Heat awareness has reached new highs since the death of Minnesota Vikings’ lineman Korey Stringer. We know that some individuals (those with heart conditions and other medical problems) are at a higher risk than others when their air conditioning stops functioning. Many contractors offer preferential service to customers at risk. And heaven forbid anyone on the hvac front lines should be lost to heat in the line of duty.
But it has happened. News Contractor Consultant Bob Dobrowski stated that in the worst case of technician endangerment he’s seen related to heat, the man was “dead, dehydrated, left in an attic to work by himself. Common sense would have prevented this.” Why did it happen? “Just pure greed,” said Dobrowski. It’s probably not the only case out there.
We don’t know the deceased, his company, or the particulars, but will only say this: Using the buddy system is just one of the things contractors say is mandatory in order to work safely in extreme heat.
We hope this week’s page-one article gives you some fresh ideas on how to help workers deal with the heat. We were especially intrigued by the idea of using a split system for temporary attic cooling being used by a few of the contractors interviewed for the article. We’ll keep you posted on how well this works for them.
Don’t Forget The MoldWhen contractors and techs are working as hard as humanly possible to restore cooling, it’s easy to forget about mold growth and IAQ-related health risks. But don’t let your guard down.
Heat or no heat, masks and other protective gear are still necessary for techs to avoid breathing mold spores under certain conditions.
The nation’s current spell of high humidity, combined with system grunge and cooling condensation, is probably giving mold and other biological contaminants added strength.
Add to this the fact that most customers caught short in a heat wave probably have not had their systems regularly maintained or cleaned, and the likelihood of your techs encountering mold and other biologicals is amplified.
In addition to reminding your techs to take care of themselves, ask them to make a note of customers whose systems look like they could contribute to IAQ problems. And don’t forget to tell the customers.
In addition to helping them stay healthier and plain doing the right thing by them, remember that business will slow down some time. System cleaning could help your company through the slower, in-between-season months.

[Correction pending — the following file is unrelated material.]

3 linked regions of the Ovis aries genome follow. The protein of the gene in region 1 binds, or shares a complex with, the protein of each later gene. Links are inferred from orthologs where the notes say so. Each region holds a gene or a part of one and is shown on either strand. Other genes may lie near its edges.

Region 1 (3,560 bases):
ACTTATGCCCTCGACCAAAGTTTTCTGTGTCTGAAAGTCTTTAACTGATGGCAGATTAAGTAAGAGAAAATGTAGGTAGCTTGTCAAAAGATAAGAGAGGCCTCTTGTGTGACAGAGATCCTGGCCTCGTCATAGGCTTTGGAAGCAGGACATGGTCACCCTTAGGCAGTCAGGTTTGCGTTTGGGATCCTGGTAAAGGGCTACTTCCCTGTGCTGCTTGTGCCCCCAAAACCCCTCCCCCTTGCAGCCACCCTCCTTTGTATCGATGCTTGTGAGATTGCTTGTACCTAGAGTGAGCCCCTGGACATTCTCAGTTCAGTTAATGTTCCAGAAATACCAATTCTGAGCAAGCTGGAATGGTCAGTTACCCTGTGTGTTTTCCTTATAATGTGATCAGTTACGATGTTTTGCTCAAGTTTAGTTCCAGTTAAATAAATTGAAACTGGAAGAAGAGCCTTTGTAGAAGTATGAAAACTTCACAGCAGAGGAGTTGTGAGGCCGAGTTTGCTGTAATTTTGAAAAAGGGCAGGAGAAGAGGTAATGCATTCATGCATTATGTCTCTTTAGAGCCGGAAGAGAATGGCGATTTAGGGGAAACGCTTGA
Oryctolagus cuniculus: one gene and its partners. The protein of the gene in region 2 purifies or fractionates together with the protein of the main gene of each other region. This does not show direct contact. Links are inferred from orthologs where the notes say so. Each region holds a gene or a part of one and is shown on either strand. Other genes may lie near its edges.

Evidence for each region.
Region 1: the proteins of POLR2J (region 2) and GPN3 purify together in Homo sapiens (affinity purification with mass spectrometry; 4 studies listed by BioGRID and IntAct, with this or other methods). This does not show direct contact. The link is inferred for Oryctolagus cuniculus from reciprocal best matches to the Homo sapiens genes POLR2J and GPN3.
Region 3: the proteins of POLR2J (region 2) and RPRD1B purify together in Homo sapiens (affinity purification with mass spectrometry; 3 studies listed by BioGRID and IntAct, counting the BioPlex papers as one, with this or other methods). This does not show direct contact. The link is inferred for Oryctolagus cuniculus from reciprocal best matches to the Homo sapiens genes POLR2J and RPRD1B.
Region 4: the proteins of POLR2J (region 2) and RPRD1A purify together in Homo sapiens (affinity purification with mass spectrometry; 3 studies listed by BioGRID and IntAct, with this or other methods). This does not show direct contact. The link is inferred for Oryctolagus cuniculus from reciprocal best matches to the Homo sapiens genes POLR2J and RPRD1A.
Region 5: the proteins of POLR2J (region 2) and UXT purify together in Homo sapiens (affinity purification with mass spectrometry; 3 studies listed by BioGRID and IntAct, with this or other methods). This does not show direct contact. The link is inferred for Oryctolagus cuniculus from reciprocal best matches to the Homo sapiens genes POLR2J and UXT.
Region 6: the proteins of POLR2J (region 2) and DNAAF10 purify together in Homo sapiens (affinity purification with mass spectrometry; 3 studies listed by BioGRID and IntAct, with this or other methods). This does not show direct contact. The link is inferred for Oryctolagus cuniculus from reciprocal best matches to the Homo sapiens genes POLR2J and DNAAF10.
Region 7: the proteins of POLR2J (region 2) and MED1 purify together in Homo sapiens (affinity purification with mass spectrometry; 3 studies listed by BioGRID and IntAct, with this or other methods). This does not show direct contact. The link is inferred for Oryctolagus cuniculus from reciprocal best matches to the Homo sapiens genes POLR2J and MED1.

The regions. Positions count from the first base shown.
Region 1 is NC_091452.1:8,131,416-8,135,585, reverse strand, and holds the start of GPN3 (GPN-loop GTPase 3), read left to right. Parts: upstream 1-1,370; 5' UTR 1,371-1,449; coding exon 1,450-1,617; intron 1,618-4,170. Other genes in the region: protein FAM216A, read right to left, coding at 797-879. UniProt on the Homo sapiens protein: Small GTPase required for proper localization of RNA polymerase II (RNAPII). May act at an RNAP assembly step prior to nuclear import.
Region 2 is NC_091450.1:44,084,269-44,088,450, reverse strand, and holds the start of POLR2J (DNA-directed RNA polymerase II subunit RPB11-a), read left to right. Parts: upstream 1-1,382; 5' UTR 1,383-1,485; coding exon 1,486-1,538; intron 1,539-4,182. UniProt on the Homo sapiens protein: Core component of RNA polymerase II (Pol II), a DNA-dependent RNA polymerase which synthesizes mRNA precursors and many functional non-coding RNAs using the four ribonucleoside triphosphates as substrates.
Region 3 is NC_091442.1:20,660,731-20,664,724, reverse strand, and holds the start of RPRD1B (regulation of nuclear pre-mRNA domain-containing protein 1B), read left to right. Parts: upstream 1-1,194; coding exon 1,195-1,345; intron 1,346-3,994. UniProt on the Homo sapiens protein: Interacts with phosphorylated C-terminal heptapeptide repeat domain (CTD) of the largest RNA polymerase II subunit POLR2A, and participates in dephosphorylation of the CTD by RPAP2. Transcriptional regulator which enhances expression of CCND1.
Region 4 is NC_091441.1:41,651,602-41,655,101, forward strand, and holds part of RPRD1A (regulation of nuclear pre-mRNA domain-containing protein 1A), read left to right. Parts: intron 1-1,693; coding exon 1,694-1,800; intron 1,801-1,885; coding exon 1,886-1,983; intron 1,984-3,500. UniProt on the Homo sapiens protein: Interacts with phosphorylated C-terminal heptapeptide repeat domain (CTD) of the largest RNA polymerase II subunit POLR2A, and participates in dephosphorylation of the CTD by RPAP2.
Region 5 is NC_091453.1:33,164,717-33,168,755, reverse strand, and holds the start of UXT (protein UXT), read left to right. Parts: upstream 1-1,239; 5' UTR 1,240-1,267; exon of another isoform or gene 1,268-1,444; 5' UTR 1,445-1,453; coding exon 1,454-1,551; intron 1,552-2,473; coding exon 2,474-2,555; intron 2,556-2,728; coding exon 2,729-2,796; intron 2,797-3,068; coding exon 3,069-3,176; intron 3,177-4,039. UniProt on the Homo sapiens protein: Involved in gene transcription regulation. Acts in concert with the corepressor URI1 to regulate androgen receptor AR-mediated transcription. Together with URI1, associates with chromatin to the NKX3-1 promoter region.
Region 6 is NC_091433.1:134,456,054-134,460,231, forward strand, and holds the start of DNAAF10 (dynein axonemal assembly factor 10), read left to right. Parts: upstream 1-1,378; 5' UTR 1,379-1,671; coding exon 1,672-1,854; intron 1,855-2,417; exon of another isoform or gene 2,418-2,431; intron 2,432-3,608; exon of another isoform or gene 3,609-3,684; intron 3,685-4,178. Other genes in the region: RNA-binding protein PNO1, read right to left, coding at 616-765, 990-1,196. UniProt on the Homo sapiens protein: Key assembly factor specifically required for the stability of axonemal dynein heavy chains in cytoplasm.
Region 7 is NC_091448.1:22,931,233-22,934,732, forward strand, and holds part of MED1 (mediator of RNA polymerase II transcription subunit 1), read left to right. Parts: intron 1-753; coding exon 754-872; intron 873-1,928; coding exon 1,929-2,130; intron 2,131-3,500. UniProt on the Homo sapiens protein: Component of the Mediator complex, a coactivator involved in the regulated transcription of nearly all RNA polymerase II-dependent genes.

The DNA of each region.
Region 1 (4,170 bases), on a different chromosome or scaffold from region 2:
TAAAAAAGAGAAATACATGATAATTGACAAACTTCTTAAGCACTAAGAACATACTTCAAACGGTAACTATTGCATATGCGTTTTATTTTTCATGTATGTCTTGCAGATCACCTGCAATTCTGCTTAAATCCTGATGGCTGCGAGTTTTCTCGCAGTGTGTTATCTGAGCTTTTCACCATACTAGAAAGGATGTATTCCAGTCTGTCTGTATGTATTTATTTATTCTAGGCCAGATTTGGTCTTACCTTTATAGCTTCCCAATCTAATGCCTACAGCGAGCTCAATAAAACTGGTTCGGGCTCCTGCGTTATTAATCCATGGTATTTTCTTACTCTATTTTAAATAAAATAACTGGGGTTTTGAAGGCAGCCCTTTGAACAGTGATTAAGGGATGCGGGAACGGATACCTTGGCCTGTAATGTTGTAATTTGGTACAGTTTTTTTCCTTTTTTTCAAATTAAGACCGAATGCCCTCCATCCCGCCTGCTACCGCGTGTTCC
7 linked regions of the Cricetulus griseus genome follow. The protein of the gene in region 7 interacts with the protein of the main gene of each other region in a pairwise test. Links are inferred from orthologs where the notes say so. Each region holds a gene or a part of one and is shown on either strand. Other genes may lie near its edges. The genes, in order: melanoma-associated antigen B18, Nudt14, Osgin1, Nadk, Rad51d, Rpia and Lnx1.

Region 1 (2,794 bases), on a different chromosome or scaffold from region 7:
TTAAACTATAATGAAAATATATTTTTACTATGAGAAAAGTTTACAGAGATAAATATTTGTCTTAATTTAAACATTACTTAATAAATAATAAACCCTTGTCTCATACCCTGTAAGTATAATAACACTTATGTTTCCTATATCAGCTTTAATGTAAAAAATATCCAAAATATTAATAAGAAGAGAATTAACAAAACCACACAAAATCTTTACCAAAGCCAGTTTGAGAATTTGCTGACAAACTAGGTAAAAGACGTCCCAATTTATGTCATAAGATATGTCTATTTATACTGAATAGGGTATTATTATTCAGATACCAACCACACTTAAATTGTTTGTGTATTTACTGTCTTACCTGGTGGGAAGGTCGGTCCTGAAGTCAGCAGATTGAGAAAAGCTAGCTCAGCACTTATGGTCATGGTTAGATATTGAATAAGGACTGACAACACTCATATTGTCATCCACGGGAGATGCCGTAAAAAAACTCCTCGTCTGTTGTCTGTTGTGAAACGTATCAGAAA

With a tendency to focus on the systems, people in the field also may forget just how influential they are in issues related to health.
A Mom’s PerspectiveHvac contractors can and do play a pretty big role in mold remediation and customer education. We were reminded of just how big that role is when we received the following letter from Jennifer Holland, a homeowner in Kansas City, MO:
“I was recently handed a copy of your publication from my father, who works at [mechanical contractor] Waldinger Corp. It [the June 4, 2001 News issue with the article “Close Encounters of the Moldy Kind”] was given to me because of my close personal experience with Stachybotrys. My now five-year-old son has suffered from severe allergic reactions to the mold for years.
“I am sure you know how serious the adverse health effects can be. My son had allergies, increased infections that did not respond to antibiotics (including a pneumonia w/empyema [infected fluid] that required surgery to his then three-and-a-half-year-old chest), numerous ear infections, hearing loss, memory loss…it was a nightmare.
“However, last October we had the house tested for Stachybotrys and cleaned it up in November-January and have not even been to the doctor for a cold!
“Doctors are not yet acknowledging the problem — even reknowned allergists and infectious disease doctors. If it was not for the help and information obtained from people in the hvac line of work, I probably would have lost my son.
“Please let everyone know that this stuff is very serious. If they suspect a problem or are unsure they need to disclose, it is not a matter of possible litigation or of whether or not to put your neck on the line — it literally could save a life.”
Checket-Hanks is the service/maintenance and troubleshooting editor. She may be reached at 313-368-5856; 313-368-5857 (fax); firstname.lastname@example.org (e-mail).
Publication date: 08/13/2001